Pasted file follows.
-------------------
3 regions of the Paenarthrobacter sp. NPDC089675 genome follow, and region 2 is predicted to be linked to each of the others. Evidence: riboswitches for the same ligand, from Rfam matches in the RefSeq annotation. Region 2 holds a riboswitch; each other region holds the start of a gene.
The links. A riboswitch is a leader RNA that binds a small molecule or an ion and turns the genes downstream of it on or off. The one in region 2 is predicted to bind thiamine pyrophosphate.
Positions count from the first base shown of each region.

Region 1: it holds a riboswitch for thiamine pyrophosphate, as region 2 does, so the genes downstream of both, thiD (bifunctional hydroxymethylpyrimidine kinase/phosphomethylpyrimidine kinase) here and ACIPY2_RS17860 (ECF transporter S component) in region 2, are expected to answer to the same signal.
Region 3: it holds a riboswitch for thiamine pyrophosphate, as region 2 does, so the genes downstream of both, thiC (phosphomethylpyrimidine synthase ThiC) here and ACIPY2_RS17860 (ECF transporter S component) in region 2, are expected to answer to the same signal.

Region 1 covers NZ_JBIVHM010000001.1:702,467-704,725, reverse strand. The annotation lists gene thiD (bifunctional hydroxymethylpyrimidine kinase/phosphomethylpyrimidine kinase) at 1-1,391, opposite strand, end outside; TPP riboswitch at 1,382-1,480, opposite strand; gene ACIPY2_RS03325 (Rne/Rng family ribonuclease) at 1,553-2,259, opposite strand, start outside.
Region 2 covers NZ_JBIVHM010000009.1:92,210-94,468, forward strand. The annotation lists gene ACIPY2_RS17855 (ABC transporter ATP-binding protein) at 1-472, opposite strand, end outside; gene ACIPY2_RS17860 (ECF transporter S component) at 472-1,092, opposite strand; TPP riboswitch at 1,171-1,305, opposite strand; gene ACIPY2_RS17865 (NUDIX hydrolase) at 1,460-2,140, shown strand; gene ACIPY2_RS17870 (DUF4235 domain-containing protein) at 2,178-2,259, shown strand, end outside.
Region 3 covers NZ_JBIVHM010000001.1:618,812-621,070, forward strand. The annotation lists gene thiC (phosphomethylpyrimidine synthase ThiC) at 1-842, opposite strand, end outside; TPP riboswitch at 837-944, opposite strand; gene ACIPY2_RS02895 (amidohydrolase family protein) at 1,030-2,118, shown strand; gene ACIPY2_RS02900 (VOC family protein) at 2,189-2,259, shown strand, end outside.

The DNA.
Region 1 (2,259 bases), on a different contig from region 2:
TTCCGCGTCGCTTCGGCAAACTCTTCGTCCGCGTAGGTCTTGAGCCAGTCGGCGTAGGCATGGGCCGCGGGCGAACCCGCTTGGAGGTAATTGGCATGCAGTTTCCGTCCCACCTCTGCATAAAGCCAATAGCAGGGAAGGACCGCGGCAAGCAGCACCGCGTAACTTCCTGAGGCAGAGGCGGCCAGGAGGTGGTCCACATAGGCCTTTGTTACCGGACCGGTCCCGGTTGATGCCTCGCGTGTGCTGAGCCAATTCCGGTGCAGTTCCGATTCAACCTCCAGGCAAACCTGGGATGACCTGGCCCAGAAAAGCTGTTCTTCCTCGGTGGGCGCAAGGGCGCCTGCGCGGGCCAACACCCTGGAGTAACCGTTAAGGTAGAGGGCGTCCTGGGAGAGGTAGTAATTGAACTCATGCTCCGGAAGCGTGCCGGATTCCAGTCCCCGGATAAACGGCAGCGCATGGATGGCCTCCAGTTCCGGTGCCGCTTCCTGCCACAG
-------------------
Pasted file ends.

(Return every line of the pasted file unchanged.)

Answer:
3 regions of the Paenarthrobacter sp. NPDC089675 genome follow, and region 2 is predicted to be linked to each of the others. Evidence: riboswitches for the same ligand, from Rfam matches in the RefSeq annotation. Region 2 holds a riboswitch; each other region holds the start of a gene.
The links. A riboswitch is a leader RNA that binds a small molecule or an ion and turns the genes downstream of it on or off. The one in region 2 is predicted to bind thiamine pyrophosphate.
Positions count from the first base shown of each region.

Region 1: it holds a riboswitch for thiamine pyrophosphate, as region 2 does, so the genes downstream of both, thiD (bifunctional hydroxymethylpyrimidine kinase/phosphomethylpyrimidine kinase) here and ACIPY2_RS17860 (ECF transporter S component) in region 2, are expected to answer to the same signal.
Region 3: it holds a riboswitch for thiamine pyrophosphate, as region 2 does, so the genes downstream of both, thiC (phosphomethylpyrimidine synthase ThiC) here and ACIPY2_RS17860 (ECF transporter S component) in region 2, are expected to answer to the same signal.

Region 1 covers NZ_JBIVHM010000001.1:702,467-704,725, reverse strand. The annotation lists gene thiD (bifunctional hydroxymethylpyrimidine kinase/phosphomethylpyrimidine kinase) at 1-1,391, opposite strand, end outside; TPP riboswitch at 1,382-1,480, opposite strand; gene ACIPY2_RS03325 (Rne/Rng family ribonuclease) at 1,553-2,259, opposite strand, start outside.
Region 2 covers NZ_JBIVHM010000009.1:92,210-94,468, forward strand. The annotation lists gene ACIPY2_RS17855 (ABC transporter ATP-binding protein) at 1-472, opposite strand, end outside; gene ACIPY2_RS17860 (ECF transporter S component) at 472-1,092, opposite strand; TPP riboswitch at 1,171-1,305, opposite strand; gene ACIPY2_RS17865 (NUDIX hydrolase) at 1,460-2,140, shown strand; gene ACIPY2_RS17870 (DUF4235 domain-containing protein) at 2,178-2,259, shown strand, end outside.
Region 3 covers NZ_JBIVHM010000001.1:618,812-621,070, forward strand. The annotation lists gene thiC (phosphomethylpyrimidine synthase ThiC) at 1-842, opposite strand, end outside; TPP riboswitch at 837-944, opposite strand; gene ACIPY2_RS02895 (amidohydrolase family protein) at 1,030-2,118, shown strand; gene ACIPY2_RS02900 (VOC family protein) at 2,189-2,259, shown strand, end outside.

The DNA.
Region 1 (2,259 bases), on a different contig from region 2:
TTCCGCGTCGCTTCGGCAAACTCTTCGTCCGCGTAGGTCTTGAGCCAGTCGGCGTAGGCATGGGCCGCGGGCGAACCCGCTTGGAGGTAATTGGCATGCAGTTTCCGTCCCACCTCTGCATAAAGCCAATAGCAGGGAAGGACCGCGGCAAGCAGCACCGCGTAACTTCCTGAGGCAGAGGCGGCCAGGAGGTGGTCCACATAGGCCTTTGTTACCGGACCGGTCCCGGTTGATGCCTCGCGTGTGCTGAGCCAATTCCGGTGCAGTTCCGATTCAACCTCCAGGCAAACCTGGGATGACCTGGCCCAGAAAAGCTGTTCTTCCTCGGTGGGCGCAAGGGCGCCTGCGCGGGCCAACACCCTGGAGTAACCGTTAAGGTAGAGGGCGTCCTGGGAGAGGTAGTAATTGAACTCATGCTCCGGAAGCGTGCCGGATTCCAGTCCCCGGATAAACGGCAGCGCATGGATGGCCTCCAGTTCCGGTGCCGCTTCCTGCCACAG